Probing the Homelessness of Jesus with Žižek’s Sublime Object

Robert J. Myles


In this article I use the critical tools of Slovenian philosopher and cultural theorist Slavoj Žižek to probe the homelessness of Jesus via a close inspection of Mt 8: 18-22. My analysis is limited to the Jesus simulacrum in the Gospel of Matthew, whose experience of homelessness is perhaps the most complicated of any of the gospels. Matthew’s Jesus experiences multiple displacements and rejection from home place (see esp. 2: 13-23; 4: 12; 13: 53-58), but is uniquely connected to a house and/or household (οἰκος/οἰκια) in Capernaum (cf. 9: 10, 28; 12: 46; 13: 1, 36; 17: 25), a detail absent from Mark, Luke, and John. In briefest outline, the article begins with a discussion of the problem of ideology, biblical scholarship, and Jesus’ apparent homelessness, using Žižek’s sublime object to probe some of the ideological cracks, before turning to a closer inspection of Mt 8: 18-22, as the issue of homelessness protrudes behind, within, and in front of the text.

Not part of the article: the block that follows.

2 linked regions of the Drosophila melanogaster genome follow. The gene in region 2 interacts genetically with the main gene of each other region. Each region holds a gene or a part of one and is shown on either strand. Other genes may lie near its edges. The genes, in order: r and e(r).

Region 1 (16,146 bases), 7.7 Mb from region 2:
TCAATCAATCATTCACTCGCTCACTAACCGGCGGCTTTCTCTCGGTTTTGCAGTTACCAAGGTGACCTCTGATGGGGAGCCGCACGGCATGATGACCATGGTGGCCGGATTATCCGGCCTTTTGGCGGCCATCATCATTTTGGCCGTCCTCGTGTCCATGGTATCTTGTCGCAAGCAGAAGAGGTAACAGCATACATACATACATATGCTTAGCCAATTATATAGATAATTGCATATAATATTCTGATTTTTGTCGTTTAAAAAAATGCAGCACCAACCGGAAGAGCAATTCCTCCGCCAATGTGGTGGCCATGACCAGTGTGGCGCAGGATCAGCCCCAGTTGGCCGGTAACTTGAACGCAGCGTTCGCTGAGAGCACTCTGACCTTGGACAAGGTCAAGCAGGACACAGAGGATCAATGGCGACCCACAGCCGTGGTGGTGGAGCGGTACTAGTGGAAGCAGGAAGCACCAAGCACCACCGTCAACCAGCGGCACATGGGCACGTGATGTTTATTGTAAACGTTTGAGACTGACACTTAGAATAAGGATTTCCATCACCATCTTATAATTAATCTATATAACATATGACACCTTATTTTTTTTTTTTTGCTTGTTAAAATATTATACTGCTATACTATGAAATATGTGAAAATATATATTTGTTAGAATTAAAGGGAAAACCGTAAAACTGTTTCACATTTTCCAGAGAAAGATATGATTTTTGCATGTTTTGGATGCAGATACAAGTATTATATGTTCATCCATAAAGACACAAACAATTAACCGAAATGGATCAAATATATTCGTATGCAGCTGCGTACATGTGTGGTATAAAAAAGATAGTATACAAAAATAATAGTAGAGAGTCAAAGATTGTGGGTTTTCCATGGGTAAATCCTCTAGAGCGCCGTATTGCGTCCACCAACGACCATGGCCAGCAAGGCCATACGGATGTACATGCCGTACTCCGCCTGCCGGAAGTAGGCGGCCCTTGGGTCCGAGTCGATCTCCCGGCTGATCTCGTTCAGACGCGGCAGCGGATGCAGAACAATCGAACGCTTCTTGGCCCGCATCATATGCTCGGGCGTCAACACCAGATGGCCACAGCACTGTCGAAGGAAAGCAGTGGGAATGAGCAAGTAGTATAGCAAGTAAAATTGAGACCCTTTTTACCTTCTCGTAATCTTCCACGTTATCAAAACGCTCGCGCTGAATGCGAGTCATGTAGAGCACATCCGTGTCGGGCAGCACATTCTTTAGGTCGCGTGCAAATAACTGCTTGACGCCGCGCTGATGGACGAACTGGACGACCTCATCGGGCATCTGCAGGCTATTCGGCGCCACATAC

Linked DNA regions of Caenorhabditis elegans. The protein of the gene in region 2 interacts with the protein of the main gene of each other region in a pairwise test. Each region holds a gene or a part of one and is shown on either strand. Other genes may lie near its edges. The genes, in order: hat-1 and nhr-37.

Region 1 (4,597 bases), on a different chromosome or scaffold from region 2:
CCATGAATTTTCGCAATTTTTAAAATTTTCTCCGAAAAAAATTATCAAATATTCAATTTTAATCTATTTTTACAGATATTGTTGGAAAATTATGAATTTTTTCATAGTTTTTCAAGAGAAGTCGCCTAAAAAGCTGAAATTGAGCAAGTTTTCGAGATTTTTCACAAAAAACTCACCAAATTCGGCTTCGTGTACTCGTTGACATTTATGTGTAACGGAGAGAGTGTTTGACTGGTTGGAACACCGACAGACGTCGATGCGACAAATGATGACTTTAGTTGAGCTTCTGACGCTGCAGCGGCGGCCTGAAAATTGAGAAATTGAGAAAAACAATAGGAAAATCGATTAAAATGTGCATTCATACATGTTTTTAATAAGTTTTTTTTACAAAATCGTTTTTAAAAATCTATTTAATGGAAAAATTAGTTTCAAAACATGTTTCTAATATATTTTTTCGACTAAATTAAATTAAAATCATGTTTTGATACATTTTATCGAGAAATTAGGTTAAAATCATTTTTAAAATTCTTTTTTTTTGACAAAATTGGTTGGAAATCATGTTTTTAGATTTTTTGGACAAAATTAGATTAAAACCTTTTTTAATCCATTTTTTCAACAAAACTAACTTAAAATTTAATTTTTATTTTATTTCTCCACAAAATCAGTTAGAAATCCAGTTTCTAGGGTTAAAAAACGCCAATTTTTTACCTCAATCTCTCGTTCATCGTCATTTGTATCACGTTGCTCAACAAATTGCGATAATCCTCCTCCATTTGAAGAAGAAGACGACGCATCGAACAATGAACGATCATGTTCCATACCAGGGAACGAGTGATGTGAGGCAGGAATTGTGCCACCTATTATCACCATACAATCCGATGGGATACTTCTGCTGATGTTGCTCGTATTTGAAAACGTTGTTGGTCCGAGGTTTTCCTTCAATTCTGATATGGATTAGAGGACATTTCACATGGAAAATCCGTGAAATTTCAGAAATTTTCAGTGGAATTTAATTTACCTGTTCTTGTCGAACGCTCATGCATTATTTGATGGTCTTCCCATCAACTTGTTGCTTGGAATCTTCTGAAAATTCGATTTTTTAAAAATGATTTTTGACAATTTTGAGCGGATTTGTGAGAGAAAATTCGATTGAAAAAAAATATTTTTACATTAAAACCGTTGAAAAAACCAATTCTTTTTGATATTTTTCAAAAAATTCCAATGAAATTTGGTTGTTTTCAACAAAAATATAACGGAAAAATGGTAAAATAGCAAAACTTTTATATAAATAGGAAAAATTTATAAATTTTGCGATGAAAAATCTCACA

Matthew 8:18-22; Slavoj Žižek; homelessness

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Bible and Critical Theory: ISSN 1832-3391